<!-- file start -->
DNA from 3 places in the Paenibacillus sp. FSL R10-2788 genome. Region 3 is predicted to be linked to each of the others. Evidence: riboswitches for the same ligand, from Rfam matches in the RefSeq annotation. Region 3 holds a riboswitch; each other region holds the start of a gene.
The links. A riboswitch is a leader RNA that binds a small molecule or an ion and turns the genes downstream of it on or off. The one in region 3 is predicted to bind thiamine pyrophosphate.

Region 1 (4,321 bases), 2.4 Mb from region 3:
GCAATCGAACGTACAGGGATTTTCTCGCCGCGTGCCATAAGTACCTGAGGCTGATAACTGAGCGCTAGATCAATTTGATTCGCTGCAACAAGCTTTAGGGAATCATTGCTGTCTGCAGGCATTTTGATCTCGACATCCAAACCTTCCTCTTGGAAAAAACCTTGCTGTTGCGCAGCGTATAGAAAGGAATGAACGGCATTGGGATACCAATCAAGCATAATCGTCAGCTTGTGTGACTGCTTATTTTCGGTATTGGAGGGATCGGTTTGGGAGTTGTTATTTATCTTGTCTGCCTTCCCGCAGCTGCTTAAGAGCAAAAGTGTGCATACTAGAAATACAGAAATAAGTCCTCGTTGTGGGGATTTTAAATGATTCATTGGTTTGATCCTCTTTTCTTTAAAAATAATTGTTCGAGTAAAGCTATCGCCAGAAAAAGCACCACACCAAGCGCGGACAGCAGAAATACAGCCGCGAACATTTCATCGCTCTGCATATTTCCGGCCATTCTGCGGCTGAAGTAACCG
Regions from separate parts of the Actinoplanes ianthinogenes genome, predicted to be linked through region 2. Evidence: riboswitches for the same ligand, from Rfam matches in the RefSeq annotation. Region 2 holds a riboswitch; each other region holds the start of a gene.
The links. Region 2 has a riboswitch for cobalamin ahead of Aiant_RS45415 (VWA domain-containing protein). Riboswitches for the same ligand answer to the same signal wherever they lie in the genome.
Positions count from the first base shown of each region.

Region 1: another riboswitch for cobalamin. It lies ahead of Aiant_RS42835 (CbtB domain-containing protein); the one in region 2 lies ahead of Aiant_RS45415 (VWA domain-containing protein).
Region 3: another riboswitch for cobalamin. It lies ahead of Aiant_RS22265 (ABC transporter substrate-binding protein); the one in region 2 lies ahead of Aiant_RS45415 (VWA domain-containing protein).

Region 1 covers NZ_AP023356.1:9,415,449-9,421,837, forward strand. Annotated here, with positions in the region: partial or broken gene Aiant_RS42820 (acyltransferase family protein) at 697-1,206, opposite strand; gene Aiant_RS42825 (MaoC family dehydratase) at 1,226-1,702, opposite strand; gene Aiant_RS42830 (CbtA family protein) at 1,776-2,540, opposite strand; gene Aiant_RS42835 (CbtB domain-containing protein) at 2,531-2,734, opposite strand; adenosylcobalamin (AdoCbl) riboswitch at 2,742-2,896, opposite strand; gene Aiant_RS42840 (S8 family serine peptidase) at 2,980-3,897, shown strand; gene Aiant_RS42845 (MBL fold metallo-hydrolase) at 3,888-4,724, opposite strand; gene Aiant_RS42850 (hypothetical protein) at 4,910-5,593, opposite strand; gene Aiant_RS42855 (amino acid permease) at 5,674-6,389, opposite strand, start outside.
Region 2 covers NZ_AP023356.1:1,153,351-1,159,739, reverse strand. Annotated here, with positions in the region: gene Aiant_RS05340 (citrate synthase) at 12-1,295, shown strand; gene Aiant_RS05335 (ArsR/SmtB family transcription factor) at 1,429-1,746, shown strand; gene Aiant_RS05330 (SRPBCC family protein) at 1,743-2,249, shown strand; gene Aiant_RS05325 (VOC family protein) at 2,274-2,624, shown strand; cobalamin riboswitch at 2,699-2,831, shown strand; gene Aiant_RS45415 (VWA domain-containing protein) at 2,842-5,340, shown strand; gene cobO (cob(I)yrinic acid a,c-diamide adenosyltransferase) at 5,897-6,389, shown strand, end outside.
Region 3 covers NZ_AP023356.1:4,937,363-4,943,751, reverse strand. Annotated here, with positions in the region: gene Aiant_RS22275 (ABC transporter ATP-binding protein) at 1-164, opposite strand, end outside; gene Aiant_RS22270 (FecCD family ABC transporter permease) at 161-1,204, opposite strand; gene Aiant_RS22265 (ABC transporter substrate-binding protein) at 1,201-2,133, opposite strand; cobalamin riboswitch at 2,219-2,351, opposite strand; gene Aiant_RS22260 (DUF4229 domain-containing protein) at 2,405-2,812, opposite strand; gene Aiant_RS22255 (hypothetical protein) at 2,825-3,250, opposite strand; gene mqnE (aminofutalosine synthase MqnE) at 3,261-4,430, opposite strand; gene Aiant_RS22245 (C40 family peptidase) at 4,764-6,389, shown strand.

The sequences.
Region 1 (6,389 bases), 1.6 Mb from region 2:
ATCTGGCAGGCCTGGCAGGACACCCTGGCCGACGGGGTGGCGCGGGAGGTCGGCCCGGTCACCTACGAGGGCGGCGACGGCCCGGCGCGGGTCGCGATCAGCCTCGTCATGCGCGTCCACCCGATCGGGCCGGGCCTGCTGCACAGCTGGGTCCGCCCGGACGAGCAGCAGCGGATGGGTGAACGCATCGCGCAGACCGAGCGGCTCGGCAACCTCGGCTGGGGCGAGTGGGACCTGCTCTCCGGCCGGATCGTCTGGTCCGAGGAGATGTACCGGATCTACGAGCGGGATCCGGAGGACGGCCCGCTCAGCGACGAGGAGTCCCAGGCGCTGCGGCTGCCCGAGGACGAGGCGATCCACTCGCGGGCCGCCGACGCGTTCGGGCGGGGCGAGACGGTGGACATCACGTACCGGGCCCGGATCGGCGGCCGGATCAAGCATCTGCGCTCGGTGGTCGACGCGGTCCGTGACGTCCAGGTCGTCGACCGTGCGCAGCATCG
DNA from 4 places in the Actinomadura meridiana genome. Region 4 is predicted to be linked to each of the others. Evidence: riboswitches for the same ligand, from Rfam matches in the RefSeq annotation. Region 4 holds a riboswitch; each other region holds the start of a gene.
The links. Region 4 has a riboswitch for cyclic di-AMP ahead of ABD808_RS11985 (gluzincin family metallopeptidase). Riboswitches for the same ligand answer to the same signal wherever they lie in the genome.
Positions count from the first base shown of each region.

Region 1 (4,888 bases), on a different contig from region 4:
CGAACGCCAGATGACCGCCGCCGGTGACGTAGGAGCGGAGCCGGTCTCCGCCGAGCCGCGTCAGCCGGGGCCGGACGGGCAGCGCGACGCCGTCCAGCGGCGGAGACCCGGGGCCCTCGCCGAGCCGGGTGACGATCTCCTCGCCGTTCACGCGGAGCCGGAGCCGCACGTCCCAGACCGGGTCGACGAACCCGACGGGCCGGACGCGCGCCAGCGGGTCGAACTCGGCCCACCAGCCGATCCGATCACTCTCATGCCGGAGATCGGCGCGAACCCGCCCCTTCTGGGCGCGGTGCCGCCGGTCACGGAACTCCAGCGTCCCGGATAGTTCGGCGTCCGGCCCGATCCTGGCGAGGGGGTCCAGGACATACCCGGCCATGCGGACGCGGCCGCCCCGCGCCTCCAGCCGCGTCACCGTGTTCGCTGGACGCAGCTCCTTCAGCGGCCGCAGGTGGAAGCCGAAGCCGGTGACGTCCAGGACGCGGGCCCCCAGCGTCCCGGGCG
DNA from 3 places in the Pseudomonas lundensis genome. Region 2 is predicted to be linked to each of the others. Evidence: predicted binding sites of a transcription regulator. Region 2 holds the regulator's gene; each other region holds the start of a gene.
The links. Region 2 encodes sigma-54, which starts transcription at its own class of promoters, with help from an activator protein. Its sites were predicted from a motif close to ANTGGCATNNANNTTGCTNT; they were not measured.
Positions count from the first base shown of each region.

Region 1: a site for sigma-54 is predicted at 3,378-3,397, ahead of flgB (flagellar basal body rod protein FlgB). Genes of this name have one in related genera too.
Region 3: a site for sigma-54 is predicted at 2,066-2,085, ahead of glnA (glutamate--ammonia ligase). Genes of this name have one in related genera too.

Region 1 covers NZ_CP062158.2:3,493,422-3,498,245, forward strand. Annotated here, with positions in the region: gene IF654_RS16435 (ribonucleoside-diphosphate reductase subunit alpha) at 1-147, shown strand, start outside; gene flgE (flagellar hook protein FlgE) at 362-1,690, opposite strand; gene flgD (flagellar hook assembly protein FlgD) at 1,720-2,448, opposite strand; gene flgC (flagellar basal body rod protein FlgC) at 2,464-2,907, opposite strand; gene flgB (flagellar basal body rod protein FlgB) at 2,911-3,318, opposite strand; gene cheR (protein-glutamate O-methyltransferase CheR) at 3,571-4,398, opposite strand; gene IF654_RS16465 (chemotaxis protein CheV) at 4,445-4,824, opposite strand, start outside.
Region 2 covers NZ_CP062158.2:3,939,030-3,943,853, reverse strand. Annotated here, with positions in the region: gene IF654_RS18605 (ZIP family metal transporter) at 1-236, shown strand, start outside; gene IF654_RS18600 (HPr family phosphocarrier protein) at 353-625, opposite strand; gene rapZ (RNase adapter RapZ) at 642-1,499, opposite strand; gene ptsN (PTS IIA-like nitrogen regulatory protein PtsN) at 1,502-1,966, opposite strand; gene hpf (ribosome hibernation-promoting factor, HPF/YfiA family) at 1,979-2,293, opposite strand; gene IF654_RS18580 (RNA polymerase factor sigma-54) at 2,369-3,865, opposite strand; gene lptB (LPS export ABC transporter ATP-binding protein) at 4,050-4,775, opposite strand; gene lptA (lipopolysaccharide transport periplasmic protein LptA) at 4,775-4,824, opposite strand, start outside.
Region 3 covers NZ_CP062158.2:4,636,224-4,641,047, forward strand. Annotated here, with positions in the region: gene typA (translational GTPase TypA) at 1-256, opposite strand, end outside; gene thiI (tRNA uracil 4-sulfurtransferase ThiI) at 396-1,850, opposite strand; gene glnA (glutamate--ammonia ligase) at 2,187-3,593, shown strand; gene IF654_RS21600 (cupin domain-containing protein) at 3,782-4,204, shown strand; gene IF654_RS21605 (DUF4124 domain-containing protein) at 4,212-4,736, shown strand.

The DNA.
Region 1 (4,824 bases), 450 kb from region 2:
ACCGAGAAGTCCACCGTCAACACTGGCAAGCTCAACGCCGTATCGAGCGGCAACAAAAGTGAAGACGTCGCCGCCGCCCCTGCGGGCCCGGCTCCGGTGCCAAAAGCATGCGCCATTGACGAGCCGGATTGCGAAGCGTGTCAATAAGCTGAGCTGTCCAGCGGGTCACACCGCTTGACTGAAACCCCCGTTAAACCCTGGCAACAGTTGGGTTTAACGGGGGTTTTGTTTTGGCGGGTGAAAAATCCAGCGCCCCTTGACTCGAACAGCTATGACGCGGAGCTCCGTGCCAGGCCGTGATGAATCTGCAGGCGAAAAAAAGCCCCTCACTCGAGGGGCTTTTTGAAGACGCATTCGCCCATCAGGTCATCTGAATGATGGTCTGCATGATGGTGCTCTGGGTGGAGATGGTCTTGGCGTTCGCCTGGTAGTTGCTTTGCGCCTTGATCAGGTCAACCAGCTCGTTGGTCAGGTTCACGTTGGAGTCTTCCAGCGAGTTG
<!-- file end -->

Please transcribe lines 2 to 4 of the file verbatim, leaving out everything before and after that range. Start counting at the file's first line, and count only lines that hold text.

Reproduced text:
The links. A riboswitch is a leader RNA that binds a small molecule or an ion and turns the genes downstream of it on or off. The one in region 3 is predicted to bind thiamine pyrophosphate.

Region 1 (4,321 bases), 2.4 Mb from region 3:
GCAATCGAACGTACAGGGATTTTCTCGCCGCGTGCCATAAGTACCTGAGGCTGATAACTGAGCGCTAGATCAATTTGATTCGCTGCAACAAGCTTTAGGGAATCATTGCTGTCTGCAGGCATTTTGATCTCGACATCCAAACCTTCCTCTTGGAAAAAACCTTGCTGTTGCGCAGCGTATAGAAAGGAATGAACGGCATTGGGATACCAATCAAGCATAATCGTCAGCTTGTGTGACTGCTTATTTTCGGTATTGGAGGGATCGGTTTGGGAGTTGTTATTTATCTTGTCTGCCTTCCCGCAGCTGCTTAAGAGCAAAAGTGTGCATACTAGAAATACAGAAATAAGTCCTCGTTGTGGGGATTTTAAATGATTCATTGGTTTGATCCTCTTTTCTTTAAAAATAATTGTTCGAGTAAAGCTATCGCCAGAAAAAGCACCACACCAAGCGCGGACAGCAGAAATACAGCCGCGAACATTTCATCGCTCTGCATATTTCCGGCCATTCTGCGGCTGAAGTAACCG